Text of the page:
Hollywood has given us a lot of potential scenarios for humanity’s downfall over the years. Ranging from giant kaiju killers the likes of Godzilla, King Kong, and their related gargantuan nemeses, to masked maniacs like Michael Myers (who broke box office records in recent weeks), horror films have presented us with nearly every conceivable scenario for monstrous attackers, and how they may arrive.
However, perhaps the most frightening threats are the ones that go unseen; the invisible killers that don’t have to lurk in the shadows, dive deep within the oceans, or move silently behind you as you walk home at night; they don’t have to hide, because they can’t be seen in the first place.
These kinds of “monsters” aren’t just any invisible killers: they are the contagions that spread sickness, making them all-too frightening because, unlike many other movie monsters that remain safely in the realms of fantasy, these kinds of killers can be very real, and world health officials remain ever-concerned about such real-life threats.
The ease by which killer diseases can move is surely part of the reason they have also been such popular tropes in horror films over the years. Examples include the 1995 movie Outbreak, starring Dustin Hoffman, Morgan Freeman, Renee Russo, and several others A-names, which takes place in Zaire where a deadly outbreak reminds us of the all-too-real threat of diseases like Ebola. Of the five species of Ebola, one of these, identified by the World Health Organization as the Zaïre ebolavirus, is among the three associated with previous large outbreaks in Africa.
“Ebola disease is a severe, often fatal illness in humans,” the WHO wrote in a May 2018 memorandum. “The virus is transmitted to people from wild animals and then spreads in the human population through human-to-human transmission.” The memo also said the deadly virus, on average, has a sobering fatality rate of around 50%, but that “Early supportive care with rehydration [and] symptomatic treatment improves survival.”
Other famous films that involve disease outbreaks from the last few years include Steven Soderbergh’s 2011 film Contagion, starring Bryan Cranston, Gwyneth Paltrow, and Laurence Fishburne, among others. The film details the spread of yet another killer virus–one which is easily spread amidst articles like clothing, furniture, and other fomites in the immediate environment. The disease in the film is able to spread at a remarkably fast rate too, which makes it increasingly difficult for health officials to contain the virus. The resulting panic eventually threatens the social order, in a near-doomsday scenario where the question of whether disease, or humankind itself, will be its own undoing.
The human contagion factor, both in films and in real life, can traditionally spread in a variety of ways. Another of these is when a dangerous virus leaps from one species to another, as seen in films like Danny Boyles 28 Days Later, where the frightening prospect of uncontrolled disease is combined brilliantly with what is arguably one of the most well-regarded subgenres in horror films of the last half century or more: the zombie outbreak. In fact, the idea of the “walking dead” by itself seems to represent a corollary for disease, where the unseen killer dons the faces of the recently dead, in order to claim the lives of the living.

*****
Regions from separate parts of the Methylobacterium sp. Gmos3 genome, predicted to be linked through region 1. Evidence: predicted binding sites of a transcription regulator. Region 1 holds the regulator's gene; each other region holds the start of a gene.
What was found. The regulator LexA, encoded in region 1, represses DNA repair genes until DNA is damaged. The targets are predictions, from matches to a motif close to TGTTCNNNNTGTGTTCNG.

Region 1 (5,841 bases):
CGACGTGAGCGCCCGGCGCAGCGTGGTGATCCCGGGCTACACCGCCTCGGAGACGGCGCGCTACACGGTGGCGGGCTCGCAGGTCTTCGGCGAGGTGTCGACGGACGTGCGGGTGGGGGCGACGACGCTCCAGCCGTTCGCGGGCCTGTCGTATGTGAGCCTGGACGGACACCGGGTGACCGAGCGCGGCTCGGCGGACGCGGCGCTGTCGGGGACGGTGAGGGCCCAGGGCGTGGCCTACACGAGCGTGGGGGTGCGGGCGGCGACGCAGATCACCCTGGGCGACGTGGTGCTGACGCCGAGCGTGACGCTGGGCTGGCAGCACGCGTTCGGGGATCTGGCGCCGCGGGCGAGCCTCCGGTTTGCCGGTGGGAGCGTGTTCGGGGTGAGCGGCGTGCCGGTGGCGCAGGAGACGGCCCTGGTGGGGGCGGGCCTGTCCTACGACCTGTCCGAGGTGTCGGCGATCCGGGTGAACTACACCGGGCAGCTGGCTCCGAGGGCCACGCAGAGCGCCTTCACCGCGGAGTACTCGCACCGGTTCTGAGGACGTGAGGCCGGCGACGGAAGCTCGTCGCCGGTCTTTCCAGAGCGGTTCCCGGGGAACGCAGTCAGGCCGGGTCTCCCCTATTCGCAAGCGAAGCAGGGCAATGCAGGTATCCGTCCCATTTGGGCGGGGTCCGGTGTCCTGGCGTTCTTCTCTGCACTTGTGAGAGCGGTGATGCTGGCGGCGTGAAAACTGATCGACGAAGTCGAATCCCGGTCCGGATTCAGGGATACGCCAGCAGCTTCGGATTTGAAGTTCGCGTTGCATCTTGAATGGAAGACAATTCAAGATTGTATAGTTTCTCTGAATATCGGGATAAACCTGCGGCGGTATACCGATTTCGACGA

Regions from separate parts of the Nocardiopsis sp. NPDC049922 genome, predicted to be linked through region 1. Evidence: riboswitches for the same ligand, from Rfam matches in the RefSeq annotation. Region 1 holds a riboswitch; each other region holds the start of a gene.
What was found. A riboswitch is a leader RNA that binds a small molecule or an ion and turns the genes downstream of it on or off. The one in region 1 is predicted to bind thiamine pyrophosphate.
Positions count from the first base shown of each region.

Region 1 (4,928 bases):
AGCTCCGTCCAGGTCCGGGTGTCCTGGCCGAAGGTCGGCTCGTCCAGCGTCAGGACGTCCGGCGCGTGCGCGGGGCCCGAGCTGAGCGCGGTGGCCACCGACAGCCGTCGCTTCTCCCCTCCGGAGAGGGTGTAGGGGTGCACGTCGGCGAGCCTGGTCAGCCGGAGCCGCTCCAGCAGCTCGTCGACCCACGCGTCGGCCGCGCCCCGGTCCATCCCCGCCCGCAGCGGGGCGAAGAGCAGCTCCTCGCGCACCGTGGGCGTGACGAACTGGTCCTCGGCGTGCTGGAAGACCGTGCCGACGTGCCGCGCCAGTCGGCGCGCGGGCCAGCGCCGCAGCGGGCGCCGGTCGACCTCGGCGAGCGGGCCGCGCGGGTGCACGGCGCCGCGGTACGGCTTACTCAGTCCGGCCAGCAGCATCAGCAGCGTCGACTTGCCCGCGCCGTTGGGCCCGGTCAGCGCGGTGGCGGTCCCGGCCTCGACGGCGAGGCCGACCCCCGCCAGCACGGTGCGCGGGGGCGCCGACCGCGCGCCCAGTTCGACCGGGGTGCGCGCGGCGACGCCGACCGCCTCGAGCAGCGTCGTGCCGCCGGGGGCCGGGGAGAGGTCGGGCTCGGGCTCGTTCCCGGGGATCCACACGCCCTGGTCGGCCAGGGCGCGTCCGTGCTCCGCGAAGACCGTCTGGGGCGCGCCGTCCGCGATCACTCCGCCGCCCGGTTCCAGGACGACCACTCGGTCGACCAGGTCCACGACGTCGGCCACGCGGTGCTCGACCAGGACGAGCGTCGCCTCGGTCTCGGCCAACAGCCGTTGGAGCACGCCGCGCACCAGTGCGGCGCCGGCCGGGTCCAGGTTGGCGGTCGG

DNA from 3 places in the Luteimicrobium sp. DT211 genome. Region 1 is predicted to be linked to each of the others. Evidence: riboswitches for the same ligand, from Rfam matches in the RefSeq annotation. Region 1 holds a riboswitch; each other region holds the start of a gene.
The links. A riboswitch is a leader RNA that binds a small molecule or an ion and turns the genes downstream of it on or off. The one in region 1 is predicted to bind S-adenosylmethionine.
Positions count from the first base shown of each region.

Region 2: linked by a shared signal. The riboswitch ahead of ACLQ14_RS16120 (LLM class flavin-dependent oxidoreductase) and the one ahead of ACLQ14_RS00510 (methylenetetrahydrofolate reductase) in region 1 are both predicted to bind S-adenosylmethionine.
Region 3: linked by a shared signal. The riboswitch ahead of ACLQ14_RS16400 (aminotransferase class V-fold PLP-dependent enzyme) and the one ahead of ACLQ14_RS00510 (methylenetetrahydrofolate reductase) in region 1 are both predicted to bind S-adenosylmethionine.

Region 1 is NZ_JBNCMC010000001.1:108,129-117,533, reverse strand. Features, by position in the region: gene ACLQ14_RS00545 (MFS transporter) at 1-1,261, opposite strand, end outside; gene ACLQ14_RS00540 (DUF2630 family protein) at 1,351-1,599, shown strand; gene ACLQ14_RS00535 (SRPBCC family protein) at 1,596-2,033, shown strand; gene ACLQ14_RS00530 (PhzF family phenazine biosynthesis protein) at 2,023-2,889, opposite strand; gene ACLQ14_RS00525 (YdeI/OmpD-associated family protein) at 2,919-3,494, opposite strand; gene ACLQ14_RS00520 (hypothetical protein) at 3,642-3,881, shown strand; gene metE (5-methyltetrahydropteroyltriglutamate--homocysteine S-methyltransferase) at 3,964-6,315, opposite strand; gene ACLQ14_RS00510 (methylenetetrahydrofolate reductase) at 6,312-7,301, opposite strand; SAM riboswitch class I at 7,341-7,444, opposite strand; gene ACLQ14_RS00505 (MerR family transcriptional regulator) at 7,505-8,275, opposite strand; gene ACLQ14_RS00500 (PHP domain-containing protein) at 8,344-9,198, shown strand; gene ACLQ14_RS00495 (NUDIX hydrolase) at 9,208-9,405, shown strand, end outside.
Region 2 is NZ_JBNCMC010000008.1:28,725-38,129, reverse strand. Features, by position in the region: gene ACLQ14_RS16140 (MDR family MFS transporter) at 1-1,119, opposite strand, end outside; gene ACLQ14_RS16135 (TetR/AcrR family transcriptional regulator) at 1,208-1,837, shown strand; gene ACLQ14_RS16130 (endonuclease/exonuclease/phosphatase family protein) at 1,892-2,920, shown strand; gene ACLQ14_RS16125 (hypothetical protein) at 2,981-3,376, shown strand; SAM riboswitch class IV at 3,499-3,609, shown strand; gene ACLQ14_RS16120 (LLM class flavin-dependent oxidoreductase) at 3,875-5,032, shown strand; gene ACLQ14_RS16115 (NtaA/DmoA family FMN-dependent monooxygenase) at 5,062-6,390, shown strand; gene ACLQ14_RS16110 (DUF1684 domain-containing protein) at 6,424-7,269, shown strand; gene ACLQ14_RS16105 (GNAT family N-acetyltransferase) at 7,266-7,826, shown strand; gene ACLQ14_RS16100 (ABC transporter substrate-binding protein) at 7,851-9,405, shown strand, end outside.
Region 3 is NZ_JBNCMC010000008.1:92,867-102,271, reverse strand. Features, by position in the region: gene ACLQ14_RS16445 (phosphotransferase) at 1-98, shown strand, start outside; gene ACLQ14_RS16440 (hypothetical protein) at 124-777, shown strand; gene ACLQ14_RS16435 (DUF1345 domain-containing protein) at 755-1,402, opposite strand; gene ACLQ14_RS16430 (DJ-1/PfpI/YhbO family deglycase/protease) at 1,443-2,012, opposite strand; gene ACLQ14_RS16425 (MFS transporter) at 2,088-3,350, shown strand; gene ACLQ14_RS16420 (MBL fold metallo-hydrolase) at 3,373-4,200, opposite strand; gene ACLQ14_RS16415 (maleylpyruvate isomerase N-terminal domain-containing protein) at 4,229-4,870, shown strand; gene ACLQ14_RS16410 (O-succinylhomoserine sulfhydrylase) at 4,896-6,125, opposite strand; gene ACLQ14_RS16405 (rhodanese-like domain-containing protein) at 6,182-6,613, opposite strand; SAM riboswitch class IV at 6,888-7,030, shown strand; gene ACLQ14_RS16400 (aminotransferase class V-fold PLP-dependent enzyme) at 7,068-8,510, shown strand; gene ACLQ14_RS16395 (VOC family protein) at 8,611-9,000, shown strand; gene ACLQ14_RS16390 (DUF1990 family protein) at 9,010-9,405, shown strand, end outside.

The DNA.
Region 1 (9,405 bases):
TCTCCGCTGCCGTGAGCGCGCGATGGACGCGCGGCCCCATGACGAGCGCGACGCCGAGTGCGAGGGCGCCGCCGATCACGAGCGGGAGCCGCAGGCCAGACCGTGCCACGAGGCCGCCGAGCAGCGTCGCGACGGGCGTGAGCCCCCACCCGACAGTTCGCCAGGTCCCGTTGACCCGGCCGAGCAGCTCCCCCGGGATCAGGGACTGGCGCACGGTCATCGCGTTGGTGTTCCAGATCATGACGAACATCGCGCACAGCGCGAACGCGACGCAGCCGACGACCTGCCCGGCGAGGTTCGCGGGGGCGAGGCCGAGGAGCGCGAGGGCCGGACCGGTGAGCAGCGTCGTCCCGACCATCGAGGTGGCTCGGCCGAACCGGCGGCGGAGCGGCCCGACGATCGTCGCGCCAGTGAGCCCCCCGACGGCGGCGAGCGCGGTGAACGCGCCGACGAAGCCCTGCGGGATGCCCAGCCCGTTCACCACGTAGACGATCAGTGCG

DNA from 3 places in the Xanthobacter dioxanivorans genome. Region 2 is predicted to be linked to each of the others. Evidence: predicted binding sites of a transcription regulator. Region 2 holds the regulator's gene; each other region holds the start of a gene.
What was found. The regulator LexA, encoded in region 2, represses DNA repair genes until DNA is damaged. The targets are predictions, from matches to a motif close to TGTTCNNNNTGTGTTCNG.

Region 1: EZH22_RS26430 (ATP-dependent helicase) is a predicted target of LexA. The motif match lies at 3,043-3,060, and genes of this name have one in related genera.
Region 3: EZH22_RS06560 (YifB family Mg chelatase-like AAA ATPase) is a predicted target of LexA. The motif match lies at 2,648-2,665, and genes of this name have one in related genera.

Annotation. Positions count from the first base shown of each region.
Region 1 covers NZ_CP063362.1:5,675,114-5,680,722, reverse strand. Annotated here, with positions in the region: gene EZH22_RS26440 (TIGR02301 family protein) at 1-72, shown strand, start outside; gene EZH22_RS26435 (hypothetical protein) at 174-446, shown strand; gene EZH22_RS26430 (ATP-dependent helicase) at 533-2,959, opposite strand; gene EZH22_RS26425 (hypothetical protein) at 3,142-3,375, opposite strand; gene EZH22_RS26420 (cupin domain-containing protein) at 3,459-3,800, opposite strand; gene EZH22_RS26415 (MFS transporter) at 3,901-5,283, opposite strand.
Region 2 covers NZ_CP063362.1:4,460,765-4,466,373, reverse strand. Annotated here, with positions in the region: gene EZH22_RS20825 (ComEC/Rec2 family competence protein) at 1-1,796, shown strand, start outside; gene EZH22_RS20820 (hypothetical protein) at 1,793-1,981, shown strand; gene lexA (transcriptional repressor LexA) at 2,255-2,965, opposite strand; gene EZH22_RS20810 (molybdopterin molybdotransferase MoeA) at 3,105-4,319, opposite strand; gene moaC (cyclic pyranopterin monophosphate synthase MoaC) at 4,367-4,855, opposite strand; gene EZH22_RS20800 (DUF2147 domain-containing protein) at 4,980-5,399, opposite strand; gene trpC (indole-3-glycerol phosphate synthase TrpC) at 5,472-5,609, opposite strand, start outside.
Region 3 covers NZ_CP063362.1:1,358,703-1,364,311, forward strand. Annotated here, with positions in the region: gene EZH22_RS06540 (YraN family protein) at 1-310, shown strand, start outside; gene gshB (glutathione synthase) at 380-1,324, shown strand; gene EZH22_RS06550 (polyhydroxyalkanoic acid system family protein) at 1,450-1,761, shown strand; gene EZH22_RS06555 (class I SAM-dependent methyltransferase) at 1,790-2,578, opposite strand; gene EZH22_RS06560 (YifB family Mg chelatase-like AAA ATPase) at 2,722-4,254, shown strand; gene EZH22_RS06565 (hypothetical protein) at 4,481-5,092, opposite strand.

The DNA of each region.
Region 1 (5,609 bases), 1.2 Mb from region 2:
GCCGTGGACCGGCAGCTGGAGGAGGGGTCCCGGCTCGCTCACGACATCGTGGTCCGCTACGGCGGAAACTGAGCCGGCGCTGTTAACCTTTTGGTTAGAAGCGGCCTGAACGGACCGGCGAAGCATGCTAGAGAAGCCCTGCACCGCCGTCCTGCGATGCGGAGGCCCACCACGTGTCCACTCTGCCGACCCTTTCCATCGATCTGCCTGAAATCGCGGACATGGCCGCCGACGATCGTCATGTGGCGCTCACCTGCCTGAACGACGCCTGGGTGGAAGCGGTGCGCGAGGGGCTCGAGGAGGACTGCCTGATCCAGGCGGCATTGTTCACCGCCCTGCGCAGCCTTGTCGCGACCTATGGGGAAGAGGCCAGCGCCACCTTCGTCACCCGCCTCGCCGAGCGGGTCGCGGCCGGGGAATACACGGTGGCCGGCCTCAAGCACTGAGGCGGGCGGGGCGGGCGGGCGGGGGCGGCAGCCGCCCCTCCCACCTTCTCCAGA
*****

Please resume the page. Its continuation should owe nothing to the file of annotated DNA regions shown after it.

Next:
According to the Centers for Disease Control, zombies (and vampires) can both be seen as fictional opportunities for showcasing public health concerns related to disease:
Although zombies are certainly not the only favored supernatural creatures in modern times, they appear to be the best conduit to educate the layman about re-emerging infectious diseases such as rabies. The current popular interpretation of vampires, for instance, has shifted away from the classic grotesque undead creature that voluntarily dines on the vein and sires new vampire progeny and instead has embraced the idea of vampirism as the paragon of human existence, alive or undead. The interpretation of zombies has been diverse, but at its core, zombiism remains an existence in which the victim has been stripped of any higher consciousness or agency. The reimagining of zombiism as a virulent, incurable disease makes it an effective analogy for understanding of and interest in other infectious diseases.
We need few reminders, in film or elsewhere, of how real the threat of disease may actually be. According to current estimates, in 2015 alone drug-resistant strains of bacteria succeeded in killing more than 33,000 people in Europe alone, and this according to recent research reported by AFP.
“Millions of people in Europe, North America and Australia will die from superbug infections,” the report read, “unless countries prioritize fighting the growing threat posed by bacteria immune to most known drugs.”
According to the Organisation for Economic Co-operation and Development (OECD), “disastrous consequences” remain present in relation to medical spending in widely populated areas of the world, “unless basic hospital hygiene is boosted and unnecessary antibiotic use slashed.”
It is obvious why the ever-present dangers of disease outbreaks have remained such a lasting source of inspiration for the horror film genre. However, it is important to remember too that the real-life threat of such outbreaks, if unprepared for, could result in things far more horrifying than anything we’ve seen on the silver screen.
The most terrifying monsters, after all, aren’t just the invisible ones that could be lurking around (or even in front of!) any corner. They are the ones that can easily move between the realms of fiction and reality, and which remind us of the real horrors of history that many people in countries around the world still face on a regular basis, even today.